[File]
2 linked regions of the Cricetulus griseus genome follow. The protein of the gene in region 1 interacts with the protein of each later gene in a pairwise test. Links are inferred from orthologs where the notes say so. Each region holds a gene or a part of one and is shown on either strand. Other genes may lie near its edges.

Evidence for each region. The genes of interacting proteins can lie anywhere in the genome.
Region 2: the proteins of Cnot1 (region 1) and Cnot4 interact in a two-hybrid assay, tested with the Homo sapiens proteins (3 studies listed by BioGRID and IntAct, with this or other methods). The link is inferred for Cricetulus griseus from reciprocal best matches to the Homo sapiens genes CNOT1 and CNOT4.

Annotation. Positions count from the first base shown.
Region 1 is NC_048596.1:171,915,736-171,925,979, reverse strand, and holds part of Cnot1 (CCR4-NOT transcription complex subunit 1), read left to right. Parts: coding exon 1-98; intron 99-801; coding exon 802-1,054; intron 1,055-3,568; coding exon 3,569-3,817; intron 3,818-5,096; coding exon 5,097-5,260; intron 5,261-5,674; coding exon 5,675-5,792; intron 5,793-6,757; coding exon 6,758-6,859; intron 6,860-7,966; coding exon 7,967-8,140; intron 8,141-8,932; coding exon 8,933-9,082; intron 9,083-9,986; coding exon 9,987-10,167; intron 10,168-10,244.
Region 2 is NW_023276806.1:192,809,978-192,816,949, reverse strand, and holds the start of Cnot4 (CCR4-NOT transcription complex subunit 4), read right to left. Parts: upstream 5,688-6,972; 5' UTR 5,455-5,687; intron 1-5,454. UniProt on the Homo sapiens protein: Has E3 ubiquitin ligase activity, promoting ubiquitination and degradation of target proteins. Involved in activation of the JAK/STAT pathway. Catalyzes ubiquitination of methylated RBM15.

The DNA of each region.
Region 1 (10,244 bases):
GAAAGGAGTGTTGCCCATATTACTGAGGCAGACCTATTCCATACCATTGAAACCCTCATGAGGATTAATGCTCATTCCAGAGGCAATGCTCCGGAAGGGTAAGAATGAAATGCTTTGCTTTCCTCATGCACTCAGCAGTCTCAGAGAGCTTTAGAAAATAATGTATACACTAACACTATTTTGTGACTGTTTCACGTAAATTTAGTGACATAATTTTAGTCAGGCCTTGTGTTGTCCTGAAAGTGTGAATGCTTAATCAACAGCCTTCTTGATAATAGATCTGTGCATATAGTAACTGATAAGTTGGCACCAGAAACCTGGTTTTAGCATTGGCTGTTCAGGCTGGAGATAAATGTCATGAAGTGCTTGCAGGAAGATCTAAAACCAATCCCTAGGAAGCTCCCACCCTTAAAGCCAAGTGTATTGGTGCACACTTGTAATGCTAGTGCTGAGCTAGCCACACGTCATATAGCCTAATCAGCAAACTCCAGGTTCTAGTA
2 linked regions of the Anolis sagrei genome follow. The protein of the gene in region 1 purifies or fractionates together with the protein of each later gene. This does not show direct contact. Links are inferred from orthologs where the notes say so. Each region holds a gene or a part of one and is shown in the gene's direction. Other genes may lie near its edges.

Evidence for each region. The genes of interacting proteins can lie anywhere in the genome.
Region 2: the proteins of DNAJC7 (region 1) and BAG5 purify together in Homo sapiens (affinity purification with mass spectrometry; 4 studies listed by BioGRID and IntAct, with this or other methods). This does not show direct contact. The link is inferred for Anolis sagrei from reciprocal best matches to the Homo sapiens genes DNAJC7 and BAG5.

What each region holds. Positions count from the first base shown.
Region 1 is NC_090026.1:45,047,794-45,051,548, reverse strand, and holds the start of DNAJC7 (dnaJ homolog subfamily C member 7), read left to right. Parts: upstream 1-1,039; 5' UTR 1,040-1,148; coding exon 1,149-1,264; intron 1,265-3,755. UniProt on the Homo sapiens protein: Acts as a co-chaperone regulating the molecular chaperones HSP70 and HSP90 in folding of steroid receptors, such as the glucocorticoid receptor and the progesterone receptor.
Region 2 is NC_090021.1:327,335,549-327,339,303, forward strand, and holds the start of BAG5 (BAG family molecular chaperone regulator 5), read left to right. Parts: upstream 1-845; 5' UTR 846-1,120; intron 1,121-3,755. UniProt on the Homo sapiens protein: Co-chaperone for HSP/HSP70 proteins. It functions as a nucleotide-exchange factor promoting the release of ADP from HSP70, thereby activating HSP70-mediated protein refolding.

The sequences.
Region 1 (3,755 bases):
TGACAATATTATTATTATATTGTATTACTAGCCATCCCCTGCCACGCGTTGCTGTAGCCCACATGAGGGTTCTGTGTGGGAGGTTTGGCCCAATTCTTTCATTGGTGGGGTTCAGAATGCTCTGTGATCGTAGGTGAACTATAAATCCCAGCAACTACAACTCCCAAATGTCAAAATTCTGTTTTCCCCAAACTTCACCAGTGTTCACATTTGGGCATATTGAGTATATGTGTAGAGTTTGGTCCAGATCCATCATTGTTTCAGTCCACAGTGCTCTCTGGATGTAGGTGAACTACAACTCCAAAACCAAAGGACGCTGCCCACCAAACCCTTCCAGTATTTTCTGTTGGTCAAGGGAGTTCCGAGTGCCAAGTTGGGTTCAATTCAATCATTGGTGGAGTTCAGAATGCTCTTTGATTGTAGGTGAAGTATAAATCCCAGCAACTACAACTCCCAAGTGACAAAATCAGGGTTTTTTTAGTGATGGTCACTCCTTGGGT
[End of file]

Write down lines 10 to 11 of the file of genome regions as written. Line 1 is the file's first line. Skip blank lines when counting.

2 linked regions of the Anolis sagrei genome follow. The protein of the gene in region 1 purifies or fractionates together with the protein of each later gene. This does not show direct contact. Links are inferred from orthologs where the notes say so. Each region holds a gene or a part of one and is shown in the gene's direction. Other genes may lie near its edges.

Evidence for each region. The genes of interacting proteins can lie anywhere in the genome.